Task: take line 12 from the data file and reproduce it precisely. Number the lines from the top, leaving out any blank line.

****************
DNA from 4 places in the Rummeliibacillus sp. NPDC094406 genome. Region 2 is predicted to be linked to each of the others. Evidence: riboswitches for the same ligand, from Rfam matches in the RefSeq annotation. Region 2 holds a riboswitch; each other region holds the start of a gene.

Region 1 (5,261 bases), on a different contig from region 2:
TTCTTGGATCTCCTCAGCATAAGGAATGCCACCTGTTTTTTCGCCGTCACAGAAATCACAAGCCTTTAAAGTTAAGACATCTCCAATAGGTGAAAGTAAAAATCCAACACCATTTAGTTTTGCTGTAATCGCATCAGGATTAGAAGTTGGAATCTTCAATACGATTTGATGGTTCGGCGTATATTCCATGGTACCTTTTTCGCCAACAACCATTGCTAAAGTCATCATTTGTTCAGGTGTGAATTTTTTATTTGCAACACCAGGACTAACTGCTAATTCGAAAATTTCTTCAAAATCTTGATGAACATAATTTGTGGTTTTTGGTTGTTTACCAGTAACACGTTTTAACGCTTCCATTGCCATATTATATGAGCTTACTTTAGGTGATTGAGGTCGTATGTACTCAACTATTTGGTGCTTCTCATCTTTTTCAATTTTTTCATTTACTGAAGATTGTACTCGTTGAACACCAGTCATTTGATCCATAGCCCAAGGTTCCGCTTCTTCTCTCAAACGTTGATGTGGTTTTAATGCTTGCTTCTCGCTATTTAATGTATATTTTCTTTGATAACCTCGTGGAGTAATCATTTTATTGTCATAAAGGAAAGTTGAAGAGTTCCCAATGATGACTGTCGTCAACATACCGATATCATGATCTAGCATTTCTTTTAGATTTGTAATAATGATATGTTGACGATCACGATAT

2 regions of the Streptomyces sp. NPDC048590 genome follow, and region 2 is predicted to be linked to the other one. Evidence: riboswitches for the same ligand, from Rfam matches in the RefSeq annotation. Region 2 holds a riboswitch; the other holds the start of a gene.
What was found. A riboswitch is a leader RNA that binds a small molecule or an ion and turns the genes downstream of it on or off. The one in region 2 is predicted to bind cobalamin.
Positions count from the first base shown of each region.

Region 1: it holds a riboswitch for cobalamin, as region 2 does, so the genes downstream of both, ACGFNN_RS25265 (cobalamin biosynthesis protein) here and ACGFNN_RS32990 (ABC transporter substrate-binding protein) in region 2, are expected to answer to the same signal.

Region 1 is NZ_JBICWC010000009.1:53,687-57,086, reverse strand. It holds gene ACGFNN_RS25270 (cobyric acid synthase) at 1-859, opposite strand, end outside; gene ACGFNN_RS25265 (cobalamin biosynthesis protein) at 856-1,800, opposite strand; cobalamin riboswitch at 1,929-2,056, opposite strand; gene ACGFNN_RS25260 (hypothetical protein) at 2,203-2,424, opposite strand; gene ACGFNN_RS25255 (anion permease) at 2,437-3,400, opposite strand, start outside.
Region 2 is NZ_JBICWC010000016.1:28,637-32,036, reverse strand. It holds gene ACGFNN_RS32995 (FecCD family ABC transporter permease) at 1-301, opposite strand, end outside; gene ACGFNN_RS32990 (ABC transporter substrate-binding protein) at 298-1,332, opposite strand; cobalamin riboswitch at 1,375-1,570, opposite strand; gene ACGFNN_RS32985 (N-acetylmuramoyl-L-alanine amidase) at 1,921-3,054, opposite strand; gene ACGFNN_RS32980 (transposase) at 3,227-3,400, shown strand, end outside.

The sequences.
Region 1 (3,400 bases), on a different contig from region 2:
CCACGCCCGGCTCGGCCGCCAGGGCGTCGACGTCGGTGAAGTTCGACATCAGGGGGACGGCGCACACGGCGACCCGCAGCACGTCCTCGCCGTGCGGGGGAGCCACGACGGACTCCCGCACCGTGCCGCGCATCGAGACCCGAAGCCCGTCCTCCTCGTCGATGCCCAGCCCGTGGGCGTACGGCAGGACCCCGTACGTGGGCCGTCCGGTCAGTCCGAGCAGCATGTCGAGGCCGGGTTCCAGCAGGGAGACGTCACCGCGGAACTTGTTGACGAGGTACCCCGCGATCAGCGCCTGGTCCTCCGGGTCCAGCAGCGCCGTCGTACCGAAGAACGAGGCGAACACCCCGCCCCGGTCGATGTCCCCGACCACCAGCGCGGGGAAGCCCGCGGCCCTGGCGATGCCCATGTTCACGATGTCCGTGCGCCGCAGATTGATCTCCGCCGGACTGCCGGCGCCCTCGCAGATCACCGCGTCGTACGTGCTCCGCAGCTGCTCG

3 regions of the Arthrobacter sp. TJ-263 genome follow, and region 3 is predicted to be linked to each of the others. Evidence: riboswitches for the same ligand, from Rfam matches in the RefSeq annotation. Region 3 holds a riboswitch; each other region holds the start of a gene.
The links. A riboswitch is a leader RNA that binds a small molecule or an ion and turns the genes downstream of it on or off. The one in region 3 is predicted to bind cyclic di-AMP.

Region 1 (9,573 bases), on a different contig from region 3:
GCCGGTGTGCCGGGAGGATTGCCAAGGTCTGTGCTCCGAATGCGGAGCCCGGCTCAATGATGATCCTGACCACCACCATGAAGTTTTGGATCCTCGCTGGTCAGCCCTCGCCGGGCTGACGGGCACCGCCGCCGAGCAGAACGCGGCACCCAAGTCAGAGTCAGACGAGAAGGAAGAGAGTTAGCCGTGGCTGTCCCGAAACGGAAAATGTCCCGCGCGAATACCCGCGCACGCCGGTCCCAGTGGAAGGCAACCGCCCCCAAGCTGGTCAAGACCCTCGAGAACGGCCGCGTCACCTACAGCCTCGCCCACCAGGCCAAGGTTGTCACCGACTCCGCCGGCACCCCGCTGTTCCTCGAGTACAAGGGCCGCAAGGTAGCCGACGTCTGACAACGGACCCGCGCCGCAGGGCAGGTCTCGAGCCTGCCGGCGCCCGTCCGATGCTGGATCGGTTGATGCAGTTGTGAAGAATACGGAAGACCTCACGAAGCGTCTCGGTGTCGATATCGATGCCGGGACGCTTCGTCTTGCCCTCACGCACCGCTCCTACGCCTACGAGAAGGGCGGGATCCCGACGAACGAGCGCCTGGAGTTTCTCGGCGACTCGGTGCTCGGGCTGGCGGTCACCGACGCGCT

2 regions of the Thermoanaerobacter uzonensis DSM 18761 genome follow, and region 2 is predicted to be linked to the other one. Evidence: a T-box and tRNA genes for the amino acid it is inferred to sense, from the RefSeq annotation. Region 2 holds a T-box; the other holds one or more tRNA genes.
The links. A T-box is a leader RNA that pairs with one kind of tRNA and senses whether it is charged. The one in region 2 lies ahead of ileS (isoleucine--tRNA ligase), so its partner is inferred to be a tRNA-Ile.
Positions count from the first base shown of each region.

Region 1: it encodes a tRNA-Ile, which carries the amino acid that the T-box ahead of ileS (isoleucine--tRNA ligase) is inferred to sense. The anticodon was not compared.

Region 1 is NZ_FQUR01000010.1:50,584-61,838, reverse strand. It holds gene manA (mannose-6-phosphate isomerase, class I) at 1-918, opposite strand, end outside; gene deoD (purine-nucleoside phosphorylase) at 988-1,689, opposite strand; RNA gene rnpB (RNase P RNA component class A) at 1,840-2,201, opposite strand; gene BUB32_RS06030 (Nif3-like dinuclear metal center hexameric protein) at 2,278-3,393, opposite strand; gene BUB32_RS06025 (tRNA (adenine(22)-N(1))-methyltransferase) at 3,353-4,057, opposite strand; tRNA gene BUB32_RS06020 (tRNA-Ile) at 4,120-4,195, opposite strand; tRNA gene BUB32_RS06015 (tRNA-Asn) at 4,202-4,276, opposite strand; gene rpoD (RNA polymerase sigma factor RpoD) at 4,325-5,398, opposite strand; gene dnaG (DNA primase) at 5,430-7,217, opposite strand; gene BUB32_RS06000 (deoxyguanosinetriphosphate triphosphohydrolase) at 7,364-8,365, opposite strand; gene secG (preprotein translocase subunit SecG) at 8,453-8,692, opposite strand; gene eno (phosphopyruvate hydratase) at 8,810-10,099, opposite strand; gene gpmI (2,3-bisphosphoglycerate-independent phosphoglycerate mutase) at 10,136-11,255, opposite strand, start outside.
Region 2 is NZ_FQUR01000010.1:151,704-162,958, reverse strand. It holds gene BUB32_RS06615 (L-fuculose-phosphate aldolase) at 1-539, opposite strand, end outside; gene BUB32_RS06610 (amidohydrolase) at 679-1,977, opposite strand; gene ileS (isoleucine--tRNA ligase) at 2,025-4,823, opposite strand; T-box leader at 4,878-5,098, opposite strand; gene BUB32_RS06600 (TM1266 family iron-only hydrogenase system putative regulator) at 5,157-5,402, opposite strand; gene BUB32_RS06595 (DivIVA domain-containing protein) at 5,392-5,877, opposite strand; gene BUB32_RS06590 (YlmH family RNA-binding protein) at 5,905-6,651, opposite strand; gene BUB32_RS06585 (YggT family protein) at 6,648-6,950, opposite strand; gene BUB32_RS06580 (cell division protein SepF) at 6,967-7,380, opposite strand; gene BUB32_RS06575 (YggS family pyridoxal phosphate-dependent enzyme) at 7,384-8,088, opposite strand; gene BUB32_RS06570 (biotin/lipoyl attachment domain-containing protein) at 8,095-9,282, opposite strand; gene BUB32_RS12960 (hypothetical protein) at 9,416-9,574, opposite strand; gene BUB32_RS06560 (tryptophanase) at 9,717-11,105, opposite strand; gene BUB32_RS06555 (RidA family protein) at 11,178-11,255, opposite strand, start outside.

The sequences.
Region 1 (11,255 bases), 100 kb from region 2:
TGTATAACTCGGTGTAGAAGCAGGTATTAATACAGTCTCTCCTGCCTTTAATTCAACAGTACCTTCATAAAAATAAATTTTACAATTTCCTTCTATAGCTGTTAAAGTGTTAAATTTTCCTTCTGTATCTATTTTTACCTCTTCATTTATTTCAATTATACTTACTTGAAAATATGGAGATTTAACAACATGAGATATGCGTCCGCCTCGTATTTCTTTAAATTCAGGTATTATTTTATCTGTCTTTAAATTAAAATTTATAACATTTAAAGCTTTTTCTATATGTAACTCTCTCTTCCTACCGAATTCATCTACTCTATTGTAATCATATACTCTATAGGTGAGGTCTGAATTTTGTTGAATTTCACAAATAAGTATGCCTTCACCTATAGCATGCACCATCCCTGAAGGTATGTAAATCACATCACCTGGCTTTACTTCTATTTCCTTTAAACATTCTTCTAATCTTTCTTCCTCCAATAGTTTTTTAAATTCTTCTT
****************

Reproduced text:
CCACGCCCGGCTCGGCCGCCAGGGCGTCGACGTCGGTGAAGTTCGACATCAGGGGGACGGCGCACACGGCGACCCGCAGCACGTCCTCGCCGTGCGGGGGAGCCACGACGGACTCCCGCACCGTGCCGCGCATCGAGACCCGAAGCCCGTCCTCCTCGTCGATGCCCAGCCCGTGGGCGTACGGCAGGACCCCGTACGTGGGCCGTCCGGTCAGTCCGAGCAGCATGTCGAGGCCGGGTTCCAGCAGGGAGACGTCACCGCGGAACTTGTTGACGAGGTACCCCGCGATCAGCGCCTGGTCCTCCGGGTCCAGCAGCGCCGTCGTACCGAAGAACGAGGCGAACACCCCGCCCCGGTCGATGTCCCCGACCACCAGCGCGGGGAAGCCCGCGGCCCTGGCGATGCCCATGTTCACGATGTCCGTGCGCCGCAGATTGATCTCCGCCGGACTGCCGGCGCCCTCGCAGATCACCGCGTCGTACGTGCTCCGCAGCTGCTCG